Why former Cubs skipper Joe Maddon may not be done managing yet
Joe Maddon spends time in Florida completing the “three Gs” of “golf, gardening and grilling,” according to the Tampa Bay Times.
Maddon, the former Cubs skipper fired after 2019, was let go as manager of the Los Angeles Angels earlier this season. But despite the unexpected dismissal, he holds no grudges against the organization.
Additionally, Maddon’s time in Anaheim did not taint his desire to return to management or baseball. But, any potential opportunity should present the right partnership.
“I would just go into this marriage feeling really good about being philosophically aligned with whoever I’m going to be working with,” Maddon told Marc Topkin of the Tampa Bay Times. “That means there has to be a balance, it just can’t be analytically unbalanced. The baseball operation should be one that understands both sides and understands it well.
Maddon, the Cubs manager from 2015 to 2019 who led them to their first championship in 108 years, told Topkin there were “a few guys” running teams he finds attractive. If one of his suitors offered him a position with “a significant voice”, such as a special assistant or an adviser, he would not object.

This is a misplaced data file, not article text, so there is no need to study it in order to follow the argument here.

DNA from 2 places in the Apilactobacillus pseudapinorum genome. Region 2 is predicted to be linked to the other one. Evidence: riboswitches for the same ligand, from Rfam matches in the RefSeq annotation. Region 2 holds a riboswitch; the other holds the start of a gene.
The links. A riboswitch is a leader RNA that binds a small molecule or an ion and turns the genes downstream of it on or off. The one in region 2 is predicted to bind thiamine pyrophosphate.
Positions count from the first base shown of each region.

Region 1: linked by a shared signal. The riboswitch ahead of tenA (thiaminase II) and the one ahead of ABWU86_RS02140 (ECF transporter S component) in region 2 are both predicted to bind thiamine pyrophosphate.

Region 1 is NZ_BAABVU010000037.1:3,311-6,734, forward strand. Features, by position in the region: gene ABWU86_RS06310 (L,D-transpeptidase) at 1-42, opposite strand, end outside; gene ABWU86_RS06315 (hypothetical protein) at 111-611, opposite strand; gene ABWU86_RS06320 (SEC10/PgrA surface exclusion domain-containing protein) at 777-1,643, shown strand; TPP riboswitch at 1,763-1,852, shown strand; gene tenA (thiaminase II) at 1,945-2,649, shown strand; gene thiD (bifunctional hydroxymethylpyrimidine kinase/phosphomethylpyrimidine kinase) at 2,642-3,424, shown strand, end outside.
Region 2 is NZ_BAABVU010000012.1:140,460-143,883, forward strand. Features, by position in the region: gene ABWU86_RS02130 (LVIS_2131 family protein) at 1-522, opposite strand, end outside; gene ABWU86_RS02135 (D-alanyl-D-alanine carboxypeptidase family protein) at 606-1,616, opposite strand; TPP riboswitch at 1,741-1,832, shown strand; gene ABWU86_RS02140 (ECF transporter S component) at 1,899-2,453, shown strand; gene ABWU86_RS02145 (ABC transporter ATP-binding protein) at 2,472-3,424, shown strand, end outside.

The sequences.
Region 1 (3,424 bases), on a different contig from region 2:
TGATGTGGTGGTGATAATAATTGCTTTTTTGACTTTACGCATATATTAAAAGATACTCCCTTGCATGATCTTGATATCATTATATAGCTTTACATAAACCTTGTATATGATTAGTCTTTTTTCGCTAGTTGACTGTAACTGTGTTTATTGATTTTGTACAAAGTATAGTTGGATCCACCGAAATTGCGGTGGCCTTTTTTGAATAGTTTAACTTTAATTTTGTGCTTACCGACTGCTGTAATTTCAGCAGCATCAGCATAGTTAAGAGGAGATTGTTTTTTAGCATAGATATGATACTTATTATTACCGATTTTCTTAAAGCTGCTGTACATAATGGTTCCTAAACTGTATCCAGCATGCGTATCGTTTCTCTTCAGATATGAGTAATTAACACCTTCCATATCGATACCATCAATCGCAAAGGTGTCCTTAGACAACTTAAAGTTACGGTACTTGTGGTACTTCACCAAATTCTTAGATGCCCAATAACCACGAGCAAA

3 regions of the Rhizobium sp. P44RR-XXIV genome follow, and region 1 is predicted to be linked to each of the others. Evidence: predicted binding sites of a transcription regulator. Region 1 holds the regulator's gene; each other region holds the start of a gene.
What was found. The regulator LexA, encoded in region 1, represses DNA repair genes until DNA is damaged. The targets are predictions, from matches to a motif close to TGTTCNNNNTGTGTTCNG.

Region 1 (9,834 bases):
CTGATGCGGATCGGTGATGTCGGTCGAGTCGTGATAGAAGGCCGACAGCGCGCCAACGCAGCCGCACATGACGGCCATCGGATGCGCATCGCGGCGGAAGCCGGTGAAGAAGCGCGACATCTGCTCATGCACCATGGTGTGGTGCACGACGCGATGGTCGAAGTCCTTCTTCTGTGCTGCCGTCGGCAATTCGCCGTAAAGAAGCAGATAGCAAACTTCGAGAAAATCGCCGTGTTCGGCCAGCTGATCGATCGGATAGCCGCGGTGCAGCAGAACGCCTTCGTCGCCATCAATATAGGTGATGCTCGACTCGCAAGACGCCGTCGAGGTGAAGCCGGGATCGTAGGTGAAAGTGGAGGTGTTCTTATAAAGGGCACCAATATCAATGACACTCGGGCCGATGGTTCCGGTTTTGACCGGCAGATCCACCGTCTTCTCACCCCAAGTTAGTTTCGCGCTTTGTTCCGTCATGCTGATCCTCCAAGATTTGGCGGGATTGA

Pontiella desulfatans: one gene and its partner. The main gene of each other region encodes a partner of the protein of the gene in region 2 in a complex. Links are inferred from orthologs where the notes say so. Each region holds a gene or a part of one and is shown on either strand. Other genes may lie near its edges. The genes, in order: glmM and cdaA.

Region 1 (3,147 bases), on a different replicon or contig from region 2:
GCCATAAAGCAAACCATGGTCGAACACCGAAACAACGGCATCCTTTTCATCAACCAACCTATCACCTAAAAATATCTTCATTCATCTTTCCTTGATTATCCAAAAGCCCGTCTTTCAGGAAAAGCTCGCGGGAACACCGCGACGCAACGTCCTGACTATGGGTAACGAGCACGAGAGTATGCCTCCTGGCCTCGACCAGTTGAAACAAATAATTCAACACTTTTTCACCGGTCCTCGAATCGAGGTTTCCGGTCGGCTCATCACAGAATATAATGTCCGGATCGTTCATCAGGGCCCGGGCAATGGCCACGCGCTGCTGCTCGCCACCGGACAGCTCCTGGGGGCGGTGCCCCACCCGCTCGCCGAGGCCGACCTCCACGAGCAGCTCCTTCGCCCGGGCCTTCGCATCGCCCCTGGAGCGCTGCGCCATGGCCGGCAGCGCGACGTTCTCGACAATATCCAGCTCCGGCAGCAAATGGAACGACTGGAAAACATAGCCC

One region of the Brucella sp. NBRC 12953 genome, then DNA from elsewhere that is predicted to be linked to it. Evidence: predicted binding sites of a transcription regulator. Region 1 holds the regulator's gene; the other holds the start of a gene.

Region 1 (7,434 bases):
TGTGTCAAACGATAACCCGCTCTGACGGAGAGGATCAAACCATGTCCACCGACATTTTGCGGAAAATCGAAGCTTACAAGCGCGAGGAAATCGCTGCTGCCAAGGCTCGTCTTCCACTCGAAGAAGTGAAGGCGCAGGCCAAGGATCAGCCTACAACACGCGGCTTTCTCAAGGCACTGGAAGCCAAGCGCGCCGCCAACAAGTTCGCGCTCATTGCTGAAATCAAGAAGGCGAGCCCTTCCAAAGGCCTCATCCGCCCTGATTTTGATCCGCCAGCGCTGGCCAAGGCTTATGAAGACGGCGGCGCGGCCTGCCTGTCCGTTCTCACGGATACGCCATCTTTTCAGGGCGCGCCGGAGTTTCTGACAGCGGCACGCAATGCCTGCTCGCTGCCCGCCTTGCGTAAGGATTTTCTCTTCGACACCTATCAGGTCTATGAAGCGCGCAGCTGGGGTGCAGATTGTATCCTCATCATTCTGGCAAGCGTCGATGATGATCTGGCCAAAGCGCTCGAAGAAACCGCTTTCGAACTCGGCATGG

However, Maddon is in no rush to get back into the game. He told Topkin that he spends time playing golf and doing the things he loves every day in Florida. He also spends a lot of time with his mother, who lives in an assisted living facility.
If he returns to the Show, Maddon will be looking for a good mix of “old and new”, which is not analytically unbalanced and which has the freedom to make decisions.
“It’s to the point where some GMs should really put on a uniform and come down to cover, or their main analytic membrane, he should come down to cover,” Maddon said.
“It’s something that should be done. Because they try to work with this kind of intermediary. And what happens is that when the performance isn’t what they think it should be, it’s never about the acquisition process. It’s always about the inability of coaches and managers to get the best out of a player. And that’s where this huge disconnect is formed.